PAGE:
- The Washington Times - Tuesday, February 26, 2002

FORT LAUDERDALE, Fla. For a team that says it is staunchly committed to youth, the Baltimore Orioles' decision to lock up 36-year-old Buddy Groom through at least the 2004 season may seem a little out of whack.

"You have to have anchors to everything you do," manager Mike Hargrove said. "His value to us, beyond the fact that he's very good at what he does, is the fact that he takes a lot of pressure off the young kids and allows them to develop as they should."

Groom, one of the most reliable left-handed relievers in baseball, and the Orioles agreed on a two-year, $6.25 million contract extension yesterday. Considering he already was signed through this season, and that the new contract includes a club option for 2005, Groom could remain in a Baltimore uniform through age 40, at which time he hopes to be pitching for a contender.

"I definitely say there's a chance to see some of the young guys develop, to see what they can do, and to be a part of it," he said.

Groom, who went 1-4 with a career-best 3.55 ERA and 11 saves last year, will earn $2.5million this season, followed by $3million in each of the next three years. The contract also includes a $250,000 buyout clause and incentives that could total $500,000 based on the number of games he finishes.

One of two pitchers ever to make 70 or more appearances for six straight years along with Diamondbacks left-hander Mike Myers, Groom played for the Tigers, Marlins and Athletics before signing with the Orioles as a free agent in 2000. In two seasons in Baltimore, he is 7-7 with a 4.17 ERA and 15 saves.

"He's a premier guy," vice president of baseball operations Syd Thrift said. "He's a very important person in this business. This gives stability to our bullpen and rewards a person who's been a top performer. Plus he gives us leadership for our young pitchers."

The contract extension caps a hectic few days for Groom, who returned home to Red Oak, Texas, last Thursday to be with his wife, Angela, as she gave birth to the couple's fifth child. Lexi Marie Groom, the family's second daughter, was born Thursday night, and Groom returned to Fort Lauderdale on Sunday.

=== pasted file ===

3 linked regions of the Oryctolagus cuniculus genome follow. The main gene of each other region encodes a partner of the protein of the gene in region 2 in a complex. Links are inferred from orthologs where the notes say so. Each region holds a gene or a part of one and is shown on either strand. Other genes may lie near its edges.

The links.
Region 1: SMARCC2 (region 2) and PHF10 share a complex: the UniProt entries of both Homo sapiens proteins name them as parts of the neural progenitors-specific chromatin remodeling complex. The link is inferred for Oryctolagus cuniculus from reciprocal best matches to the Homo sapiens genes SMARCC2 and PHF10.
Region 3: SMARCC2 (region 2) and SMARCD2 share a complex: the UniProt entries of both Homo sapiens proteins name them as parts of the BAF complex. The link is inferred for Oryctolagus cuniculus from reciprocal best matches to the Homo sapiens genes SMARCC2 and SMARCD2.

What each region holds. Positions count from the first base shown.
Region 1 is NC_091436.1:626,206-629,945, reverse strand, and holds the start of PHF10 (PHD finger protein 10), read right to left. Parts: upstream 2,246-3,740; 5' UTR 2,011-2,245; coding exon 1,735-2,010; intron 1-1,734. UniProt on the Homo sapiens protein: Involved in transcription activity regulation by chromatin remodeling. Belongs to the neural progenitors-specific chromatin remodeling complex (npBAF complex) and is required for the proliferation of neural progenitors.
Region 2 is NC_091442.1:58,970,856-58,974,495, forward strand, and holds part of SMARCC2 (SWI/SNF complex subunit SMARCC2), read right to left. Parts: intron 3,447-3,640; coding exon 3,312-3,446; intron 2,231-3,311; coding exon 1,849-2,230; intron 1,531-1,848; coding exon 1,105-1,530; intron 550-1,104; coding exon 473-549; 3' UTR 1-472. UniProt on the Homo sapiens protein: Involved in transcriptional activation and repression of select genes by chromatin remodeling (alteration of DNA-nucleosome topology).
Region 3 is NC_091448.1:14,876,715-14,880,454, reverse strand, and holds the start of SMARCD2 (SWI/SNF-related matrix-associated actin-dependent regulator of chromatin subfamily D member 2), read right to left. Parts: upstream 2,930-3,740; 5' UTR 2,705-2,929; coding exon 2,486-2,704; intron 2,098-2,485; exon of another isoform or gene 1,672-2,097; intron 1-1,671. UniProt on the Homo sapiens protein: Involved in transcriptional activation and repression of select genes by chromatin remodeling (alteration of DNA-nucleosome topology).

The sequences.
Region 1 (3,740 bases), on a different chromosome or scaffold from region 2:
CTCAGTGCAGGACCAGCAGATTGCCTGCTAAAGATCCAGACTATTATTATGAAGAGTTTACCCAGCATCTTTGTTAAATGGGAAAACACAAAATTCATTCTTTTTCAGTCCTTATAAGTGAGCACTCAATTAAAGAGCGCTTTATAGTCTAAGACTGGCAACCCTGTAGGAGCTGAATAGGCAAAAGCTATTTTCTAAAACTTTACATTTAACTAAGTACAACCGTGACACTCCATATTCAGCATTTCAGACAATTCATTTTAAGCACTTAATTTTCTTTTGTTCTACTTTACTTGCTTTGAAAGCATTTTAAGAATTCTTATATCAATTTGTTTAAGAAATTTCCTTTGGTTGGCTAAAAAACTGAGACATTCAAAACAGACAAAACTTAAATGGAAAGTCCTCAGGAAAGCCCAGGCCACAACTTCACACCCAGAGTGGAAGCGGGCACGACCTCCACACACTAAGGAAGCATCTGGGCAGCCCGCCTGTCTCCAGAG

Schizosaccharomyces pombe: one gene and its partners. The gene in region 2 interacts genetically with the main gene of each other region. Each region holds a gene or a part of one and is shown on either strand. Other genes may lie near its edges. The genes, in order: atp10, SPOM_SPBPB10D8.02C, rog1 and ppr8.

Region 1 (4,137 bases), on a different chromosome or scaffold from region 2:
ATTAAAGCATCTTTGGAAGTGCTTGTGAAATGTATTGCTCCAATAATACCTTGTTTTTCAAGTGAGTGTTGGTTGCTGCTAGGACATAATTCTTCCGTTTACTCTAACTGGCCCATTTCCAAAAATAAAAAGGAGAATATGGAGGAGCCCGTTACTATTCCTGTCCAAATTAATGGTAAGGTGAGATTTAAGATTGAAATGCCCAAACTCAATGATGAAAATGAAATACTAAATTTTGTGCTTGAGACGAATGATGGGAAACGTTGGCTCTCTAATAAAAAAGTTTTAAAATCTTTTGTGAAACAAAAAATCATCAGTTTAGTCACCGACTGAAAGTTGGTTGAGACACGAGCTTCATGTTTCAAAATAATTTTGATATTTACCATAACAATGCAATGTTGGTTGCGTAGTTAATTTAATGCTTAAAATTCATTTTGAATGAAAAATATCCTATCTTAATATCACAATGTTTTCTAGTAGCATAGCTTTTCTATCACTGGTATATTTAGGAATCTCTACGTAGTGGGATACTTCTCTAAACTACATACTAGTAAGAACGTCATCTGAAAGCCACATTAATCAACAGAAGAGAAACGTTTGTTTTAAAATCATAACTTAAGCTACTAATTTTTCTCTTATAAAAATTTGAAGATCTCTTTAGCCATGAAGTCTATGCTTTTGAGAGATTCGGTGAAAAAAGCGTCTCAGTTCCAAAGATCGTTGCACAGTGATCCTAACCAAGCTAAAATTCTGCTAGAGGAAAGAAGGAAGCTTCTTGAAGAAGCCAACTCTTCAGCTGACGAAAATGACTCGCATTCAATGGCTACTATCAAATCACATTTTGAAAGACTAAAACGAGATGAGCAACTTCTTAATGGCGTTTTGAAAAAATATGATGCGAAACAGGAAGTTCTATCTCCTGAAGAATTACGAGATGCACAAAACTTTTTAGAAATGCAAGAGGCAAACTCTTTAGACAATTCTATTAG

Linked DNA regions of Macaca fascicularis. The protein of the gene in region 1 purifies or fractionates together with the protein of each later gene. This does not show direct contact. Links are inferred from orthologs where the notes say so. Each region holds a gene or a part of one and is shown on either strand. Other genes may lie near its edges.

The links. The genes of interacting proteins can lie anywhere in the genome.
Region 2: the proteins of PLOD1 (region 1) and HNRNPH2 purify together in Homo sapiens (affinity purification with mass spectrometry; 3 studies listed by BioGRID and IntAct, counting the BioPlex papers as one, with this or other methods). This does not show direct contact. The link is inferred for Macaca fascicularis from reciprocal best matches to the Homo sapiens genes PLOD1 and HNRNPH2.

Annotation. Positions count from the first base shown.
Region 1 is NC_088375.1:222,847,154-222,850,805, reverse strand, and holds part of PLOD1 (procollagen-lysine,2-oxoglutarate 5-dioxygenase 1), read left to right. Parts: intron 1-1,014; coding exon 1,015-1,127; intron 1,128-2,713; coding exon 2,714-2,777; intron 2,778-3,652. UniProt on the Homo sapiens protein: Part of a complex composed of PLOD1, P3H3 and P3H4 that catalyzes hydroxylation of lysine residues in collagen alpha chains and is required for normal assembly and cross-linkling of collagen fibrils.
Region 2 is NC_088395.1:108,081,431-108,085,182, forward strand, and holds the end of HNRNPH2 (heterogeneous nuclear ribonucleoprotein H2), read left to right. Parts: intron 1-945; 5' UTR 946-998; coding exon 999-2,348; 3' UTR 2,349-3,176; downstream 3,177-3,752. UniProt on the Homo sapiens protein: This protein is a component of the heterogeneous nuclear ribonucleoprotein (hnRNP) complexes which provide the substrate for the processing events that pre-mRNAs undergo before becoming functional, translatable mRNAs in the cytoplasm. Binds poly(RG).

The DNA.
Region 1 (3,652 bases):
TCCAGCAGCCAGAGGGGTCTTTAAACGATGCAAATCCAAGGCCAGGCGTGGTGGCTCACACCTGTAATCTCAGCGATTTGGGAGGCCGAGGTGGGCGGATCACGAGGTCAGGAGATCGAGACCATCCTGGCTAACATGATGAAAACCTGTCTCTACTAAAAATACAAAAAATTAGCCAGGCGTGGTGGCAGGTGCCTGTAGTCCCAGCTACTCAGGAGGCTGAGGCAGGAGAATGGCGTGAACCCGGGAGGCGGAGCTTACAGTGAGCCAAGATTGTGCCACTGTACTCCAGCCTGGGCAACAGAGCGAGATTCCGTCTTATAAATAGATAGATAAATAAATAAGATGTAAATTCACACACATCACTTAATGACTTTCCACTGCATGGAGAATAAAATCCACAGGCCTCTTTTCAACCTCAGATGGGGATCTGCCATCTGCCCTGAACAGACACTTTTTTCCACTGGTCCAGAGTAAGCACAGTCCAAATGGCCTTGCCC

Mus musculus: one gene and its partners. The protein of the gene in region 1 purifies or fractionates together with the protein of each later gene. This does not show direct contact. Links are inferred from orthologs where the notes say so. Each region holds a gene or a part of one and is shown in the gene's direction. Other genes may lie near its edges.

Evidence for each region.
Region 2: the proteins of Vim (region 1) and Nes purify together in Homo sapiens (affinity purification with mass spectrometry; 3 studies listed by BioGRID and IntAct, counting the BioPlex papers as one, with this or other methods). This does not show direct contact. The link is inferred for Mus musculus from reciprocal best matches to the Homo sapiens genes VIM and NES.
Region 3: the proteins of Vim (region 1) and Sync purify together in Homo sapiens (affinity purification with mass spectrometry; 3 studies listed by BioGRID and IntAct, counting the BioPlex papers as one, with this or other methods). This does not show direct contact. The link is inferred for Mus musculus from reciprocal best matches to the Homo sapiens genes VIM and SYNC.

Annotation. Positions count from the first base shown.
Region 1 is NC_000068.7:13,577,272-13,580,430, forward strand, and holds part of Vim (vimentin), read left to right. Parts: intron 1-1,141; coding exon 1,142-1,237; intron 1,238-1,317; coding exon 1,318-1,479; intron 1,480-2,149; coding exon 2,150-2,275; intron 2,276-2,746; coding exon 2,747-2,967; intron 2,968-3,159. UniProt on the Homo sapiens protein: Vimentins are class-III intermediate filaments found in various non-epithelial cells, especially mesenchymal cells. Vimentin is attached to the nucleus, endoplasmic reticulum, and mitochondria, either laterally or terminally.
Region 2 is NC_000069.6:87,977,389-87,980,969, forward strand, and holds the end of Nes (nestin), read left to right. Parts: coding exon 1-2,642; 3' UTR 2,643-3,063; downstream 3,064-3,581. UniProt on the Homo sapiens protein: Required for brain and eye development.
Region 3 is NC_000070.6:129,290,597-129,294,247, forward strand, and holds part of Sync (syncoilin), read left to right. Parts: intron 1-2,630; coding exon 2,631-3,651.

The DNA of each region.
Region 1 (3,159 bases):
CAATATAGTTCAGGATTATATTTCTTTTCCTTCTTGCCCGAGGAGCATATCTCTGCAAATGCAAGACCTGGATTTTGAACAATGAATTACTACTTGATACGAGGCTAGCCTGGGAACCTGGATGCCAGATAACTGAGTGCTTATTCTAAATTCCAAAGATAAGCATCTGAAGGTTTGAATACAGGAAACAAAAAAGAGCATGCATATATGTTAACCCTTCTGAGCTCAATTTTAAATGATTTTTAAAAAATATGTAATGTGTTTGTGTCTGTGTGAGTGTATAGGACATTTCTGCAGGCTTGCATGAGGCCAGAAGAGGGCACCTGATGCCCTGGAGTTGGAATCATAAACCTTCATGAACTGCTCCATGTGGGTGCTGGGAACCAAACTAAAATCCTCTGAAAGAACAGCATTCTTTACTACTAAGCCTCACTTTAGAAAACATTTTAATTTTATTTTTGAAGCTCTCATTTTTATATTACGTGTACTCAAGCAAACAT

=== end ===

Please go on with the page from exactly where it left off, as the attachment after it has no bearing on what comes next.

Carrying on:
Segui shines

The Orioles held their first intrasquad game of the spring yesterday, a 4½-inning exhibition that featured a pair of hits by first baseman David Segui.

Segui, coming back from offseason knee surgery, went 2-for-2 with an RBI and gave indication that he's in good health when he picked up a rare stolen base. He had only one last year and has a total of 15 in his 12-year major-league career.

"He said he's going to try to steal three this year," Hargrove quipped.

Other highlights included a pair of diving catches by left fielders Marty Cordova and Jay Gibbons, a double to deep right field by second baseman Brian Roberts and a hit by catcher Brook Fordyce, who is trying to rebound from a dismal season. Fordyce, who hit just .209 last season, pumped his fist as he approached first base upon picking up his first hit of the spring.

Jason Johnson, projected as Baltimore's No.2 or 3 starting pitcher, retired all three batters he faced, as did potential closer Willis Roberts. Right-hander Kris Foster, battling for a spot in the bullpen, surrendered the only two runs of the game.

"It was a good first day," Hargrove said. "I saw some good things and I didn't see anything bad."

The Orioles will hold two more intrasquad games this week before opening official exhibition play Thursday night against the Montreal Expos.

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